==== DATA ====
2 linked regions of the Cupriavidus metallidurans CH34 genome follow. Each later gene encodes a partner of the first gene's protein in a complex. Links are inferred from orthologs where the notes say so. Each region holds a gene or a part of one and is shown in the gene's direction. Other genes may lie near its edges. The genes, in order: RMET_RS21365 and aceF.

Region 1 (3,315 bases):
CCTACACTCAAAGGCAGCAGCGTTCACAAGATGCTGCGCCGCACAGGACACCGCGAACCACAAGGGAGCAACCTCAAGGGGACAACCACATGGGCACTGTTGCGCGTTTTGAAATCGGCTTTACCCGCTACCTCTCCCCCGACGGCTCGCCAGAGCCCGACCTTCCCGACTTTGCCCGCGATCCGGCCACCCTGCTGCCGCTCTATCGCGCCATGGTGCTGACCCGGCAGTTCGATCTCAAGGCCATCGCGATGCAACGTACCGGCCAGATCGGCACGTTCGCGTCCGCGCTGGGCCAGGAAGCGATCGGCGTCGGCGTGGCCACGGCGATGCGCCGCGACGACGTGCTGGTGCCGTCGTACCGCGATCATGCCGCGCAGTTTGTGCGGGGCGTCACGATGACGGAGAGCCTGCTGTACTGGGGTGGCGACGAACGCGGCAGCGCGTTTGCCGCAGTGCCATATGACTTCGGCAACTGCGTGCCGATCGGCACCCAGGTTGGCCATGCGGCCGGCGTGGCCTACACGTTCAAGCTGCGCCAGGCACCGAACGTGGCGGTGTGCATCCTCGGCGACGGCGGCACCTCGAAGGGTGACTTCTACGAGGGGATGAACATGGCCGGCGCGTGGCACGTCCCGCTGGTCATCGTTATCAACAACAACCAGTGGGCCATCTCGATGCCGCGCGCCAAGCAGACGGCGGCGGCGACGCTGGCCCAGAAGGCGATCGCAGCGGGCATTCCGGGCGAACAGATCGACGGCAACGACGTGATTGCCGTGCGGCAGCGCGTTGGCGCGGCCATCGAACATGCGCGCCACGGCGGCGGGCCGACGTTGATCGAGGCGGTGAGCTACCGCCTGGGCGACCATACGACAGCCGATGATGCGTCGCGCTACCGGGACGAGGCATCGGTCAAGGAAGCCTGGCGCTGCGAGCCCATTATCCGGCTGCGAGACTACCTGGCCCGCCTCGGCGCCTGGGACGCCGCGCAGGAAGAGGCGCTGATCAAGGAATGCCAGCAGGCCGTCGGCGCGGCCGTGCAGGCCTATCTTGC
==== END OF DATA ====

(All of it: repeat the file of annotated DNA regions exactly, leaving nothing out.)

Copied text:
2 linked regions of the Cupriavidus metallidurans CH34 genome follow. Each later gene encodes a partner of the first gene's protein in a complex. Links are inferred from orthologs where the notes say so. Each region holds a gene or a part of one and is shown in the gene's direction. Other genes may lie near its edges. The genes, in order: RMET_RS21365 and aceF.

Region 1 (3,315 bases):
CCTACACTCAAAGGCAGCAGCGTTCACAAGATGCTGCGCCGCACAGGACACCGCGAACCACAAGGGAGCAACCTCAAGGGGACAACCACATGGGCACTGTTGCGCGTTTTGAAATCGGCTTTACCCGCTACCTCTCCCCCGACGGCTCGCCAGAGCCCGACCTTCCCGACTTTGCCCGCGATCCGGCCACCCTGCTGCCGCTCTATCGCGCCATGGTGCTGACCCGGCAGTTCGATCTCAAGGCCATCGCGATGCAACGTACCGGCCAGATCGGCACGTTCGCGTCCGCGCTGGGCCAGGAAGCGATCGGCGTCGGCGTGGCCACGGCGATGCGCCGCGACGACGTGCTGGTGCCGTCGTACCGCGATCATGCCGCGCAGTTTGTGCGGGGCGTCACGATGACGGAGAGCCTGCTGTACTGGGGTGGCGACGAACGCGGCAGCGCGTTTGCCGCAGTGCCATATGACTTCGGCAACTGCGTGCCGATCGGCACCCAGGTTGGCCATGCGGCCGGCGTGGCCTACACGTTCAAGCTGCGCCAGGCACCGAACGTGGCGGTGTGCATCCTCGGCGACGGCGGCACCTCGAAGGGTGACTTCTACGAGGGGATGAACATGGCCGGCGCGTGGCACGTCCCGCTGGTCATCGTTATCAACAACAACCAGTGGGCCATCTCGATGCCGCGCGCCAAGCAGACGGCGGCGGCGACGCTGGCCCAGAAGGCGATCGCAGCGGGCATTCCGGGCGAACAGATCGACGGCAACGACGTGATTGCCGTGCGGCAGCGCGTTGGCGCGGCCATCGAACATGCGCGCCACGGCGGCGGGCCGACGTTGATCGAGGCGGTGAGCTACCGCCTGGGCGACCATACGACAGCCGATGATGCGTCGCGCTACCGGGACGAGGCATCGGTCAAGGAAGCCTGGCGCTGCGAGCCCATTATCCGGCTGCGAGACTACCTGGCCCGCCTCGGCGCCTGGGACGCCGCGCAGGAAGAGGCGCTGATCAAGGAATGCCAGCAGGCCGTCGGCGCGGCCGTGCAGGCCTATCTTGC